2. Top-notch Facilities: Okay, so GEMS has a 3-D planetarium. It’s, of course, amazing! I cannot wait to hear about what they see and learn in there. I have heard through the “parental grapevine” that they lease this facility out to other schools and groups in the area that don’t have 3-D planetariums (like every other school in the U.A.E.). So, I see a very unique opportunity to make a lot of money here, don’t you? Parents enroll their kids into this school for such unique features as a planetarium, and they pay “premium” tuition for said features. The tour guide did not ever explicitly state just how often your child will utilize this facility because you, the parent, of course never thought to ask, right?! All you could do in your visit to the planetarium was sit back in the comfy movie theatre seat and just wish that your school had had a planetarium too and sigh, saying to yourself ”Oh! To be a kid again…I want to go to this school.” Yup, that’s what I did! Well, it turns out GEMS leases the facility out a lot, so much so that our kids use it only a few times a year. Cha-Ching! This is disappointing, but it’s not so surprising. In the “for profit educational model,” maximizing profit is the name of the game. GEMS gets a hefty tuition from parents and then the added rental fee from other schools. Profits are king!!

GEMS' Planetarium

GEMS’ Planetarium

$$$ How uniquely American. $$$

I think as I learn more about the “for profit education” model, I will discover more aspects about it that I do not like. Does that sound pessimistic? Probably. I hope to be wrong because this is my daughters’ educational reality for the foreseeable future. The pros are amazing facilities and limitless offerings. The cons are that there is, of course, a catch to all that glimmer: like many things American, there is smoke and mirrors involved. An unquestionable pro about this school is that my girls do not have to make some very hard choices that they did in the states. In their school day, they get several languages, more of the arts, and a much more well rounded education. They also have ridiculously small class sizes. Skye has 10 kids in most of her classes, and Lucie’s class is under 20. It comes with a hefty price tag though. Fortunately, Rob’s education allowance covers most of our girls’ tuition but, if I were paying out pocket (as many of my friends here are), I would demand more from this corporation. That CEO should expect to begin reporting to a new CEO: his customer base. I am going to hold him accountable.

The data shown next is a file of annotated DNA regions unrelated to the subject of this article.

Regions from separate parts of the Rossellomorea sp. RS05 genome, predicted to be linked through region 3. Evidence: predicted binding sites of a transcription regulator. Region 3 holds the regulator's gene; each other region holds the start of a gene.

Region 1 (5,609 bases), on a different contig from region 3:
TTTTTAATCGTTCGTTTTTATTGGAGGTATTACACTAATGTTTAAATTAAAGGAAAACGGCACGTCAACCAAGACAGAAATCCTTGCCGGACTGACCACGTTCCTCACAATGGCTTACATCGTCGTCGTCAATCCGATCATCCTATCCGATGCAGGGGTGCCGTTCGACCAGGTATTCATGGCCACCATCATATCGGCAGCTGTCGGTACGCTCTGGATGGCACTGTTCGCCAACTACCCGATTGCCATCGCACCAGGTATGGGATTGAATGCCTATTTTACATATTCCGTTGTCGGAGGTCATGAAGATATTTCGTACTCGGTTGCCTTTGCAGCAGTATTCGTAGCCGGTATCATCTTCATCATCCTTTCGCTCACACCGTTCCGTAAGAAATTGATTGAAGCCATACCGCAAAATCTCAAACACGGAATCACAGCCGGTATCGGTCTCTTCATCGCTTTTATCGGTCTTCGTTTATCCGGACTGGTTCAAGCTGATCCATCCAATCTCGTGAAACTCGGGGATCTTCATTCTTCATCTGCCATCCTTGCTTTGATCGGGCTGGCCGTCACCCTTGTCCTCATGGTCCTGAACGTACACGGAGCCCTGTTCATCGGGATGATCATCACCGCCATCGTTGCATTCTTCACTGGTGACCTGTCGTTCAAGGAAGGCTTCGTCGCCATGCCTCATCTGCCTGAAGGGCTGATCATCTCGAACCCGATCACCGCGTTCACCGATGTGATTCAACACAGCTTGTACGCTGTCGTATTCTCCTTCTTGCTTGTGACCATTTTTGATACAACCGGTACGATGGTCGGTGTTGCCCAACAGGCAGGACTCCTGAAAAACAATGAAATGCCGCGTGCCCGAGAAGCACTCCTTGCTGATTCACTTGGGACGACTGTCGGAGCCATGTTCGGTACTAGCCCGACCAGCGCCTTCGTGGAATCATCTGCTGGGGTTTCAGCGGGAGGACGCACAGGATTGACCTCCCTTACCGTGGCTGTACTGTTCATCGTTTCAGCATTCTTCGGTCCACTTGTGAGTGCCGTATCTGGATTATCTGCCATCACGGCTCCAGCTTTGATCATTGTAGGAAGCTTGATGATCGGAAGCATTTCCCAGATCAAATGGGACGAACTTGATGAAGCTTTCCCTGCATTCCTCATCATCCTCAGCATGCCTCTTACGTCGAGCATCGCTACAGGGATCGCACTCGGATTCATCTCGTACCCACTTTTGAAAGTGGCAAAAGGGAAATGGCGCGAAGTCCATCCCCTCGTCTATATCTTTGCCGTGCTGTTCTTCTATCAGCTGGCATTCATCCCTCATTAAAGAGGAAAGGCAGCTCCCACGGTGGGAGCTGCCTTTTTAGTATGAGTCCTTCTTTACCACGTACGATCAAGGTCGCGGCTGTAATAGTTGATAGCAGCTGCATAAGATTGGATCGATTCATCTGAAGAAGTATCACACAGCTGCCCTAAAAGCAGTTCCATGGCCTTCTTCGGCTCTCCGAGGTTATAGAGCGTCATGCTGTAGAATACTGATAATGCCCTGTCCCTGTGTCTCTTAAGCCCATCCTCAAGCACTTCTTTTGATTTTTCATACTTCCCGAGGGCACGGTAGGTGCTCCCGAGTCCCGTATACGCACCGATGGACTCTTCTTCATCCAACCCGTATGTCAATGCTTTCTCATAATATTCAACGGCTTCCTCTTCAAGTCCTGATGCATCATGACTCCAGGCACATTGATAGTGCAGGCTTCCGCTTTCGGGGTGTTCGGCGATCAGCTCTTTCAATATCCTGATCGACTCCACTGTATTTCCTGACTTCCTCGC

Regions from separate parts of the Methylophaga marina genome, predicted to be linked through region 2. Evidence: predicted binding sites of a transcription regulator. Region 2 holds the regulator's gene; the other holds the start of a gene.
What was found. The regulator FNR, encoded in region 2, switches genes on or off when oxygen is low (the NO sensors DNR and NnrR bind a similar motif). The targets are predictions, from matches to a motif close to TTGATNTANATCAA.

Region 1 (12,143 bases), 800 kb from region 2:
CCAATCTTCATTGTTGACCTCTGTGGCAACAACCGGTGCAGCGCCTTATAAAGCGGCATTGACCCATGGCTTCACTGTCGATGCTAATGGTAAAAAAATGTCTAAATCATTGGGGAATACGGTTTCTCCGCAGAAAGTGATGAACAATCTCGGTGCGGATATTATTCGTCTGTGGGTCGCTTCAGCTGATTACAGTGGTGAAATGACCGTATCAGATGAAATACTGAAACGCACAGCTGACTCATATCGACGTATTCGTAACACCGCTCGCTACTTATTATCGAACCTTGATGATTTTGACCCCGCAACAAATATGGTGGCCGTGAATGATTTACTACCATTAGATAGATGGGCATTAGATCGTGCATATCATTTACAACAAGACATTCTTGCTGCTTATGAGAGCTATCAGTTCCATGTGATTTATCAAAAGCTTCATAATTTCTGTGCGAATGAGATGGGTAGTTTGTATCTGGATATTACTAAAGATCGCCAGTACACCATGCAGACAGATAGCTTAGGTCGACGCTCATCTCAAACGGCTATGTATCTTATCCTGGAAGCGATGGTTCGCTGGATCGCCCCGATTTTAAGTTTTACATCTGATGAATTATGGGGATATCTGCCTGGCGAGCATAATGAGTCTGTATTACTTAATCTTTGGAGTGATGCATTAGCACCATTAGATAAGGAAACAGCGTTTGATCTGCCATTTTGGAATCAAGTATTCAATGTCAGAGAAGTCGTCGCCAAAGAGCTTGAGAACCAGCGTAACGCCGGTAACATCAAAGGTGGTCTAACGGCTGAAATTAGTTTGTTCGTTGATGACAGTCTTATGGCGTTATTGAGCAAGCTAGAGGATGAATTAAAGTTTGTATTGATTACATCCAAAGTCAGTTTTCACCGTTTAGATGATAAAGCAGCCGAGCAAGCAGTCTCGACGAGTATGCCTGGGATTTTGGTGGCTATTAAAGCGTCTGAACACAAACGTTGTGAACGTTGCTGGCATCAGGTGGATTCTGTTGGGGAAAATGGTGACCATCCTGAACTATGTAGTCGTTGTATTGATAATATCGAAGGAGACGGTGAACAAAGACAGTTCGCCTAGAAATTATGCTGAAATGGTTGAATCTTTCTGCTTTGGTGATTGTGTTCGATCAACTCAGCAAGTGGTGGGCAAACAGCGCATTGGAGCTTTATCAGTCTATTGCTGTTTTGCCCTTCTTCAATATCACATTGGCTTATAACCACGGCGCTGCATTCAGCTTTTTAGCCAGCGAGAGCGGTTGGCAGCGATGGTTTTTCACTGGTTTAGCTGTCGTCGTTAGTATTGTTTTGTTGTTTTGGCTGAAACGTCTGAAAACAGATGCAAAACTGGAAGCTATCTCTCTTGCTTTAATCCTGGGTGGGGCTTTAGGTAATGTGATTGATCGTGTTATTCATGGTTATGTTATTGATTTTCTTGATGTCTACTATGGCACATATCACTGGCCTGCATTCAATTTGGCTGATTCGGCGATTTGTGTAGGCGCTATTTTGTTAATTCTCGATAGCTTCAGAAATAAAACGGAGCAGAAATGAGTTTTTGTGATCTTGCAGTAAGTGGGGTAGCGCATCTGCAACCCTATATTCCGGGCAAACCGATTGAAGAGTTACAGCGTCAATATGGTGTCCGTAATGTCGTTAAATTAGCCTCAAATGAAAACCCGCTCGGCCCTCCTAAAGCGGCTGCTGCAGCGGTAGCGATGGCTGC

I think there is only one pool at the new school, but there are apparently many ways to get there. You choose!

I think there is only one pool at the new school, but there are apparently many ways to get there. You choose!

***This just in***

The girls just got home. They each had a great day. I can report that Lucie made a friend from Canada who is smart, funny, sporty and really good at the monkey bars—she says. She couldn’t remember any of her other friend’s names because she cannot pronounce most of them—I imagine they will work on that. Skye also made a friend as well, but she thought it was rude to ask where she was from. All I care about is that she likes her. They tell me there are no mean girls, no popular girls, and that everyone was pretty nice and normal. I imagine it’s because almost everyone is either new to this school or new to this country and doesn’t want to look like a jerk on the very first day. I am relieved. I am also very proud of them for tackling this new, huge school with all the pluck and grace that I know they have within them. Maybe it’s good to some times be forced out of your comfort zone: to reinvent yourself and to learn that you are not pigeon-holed into the order or social hierarchy that you were in your old school or locale?! Maybe change can be good? I’ll give this corporate school a try. I guess I have no choice.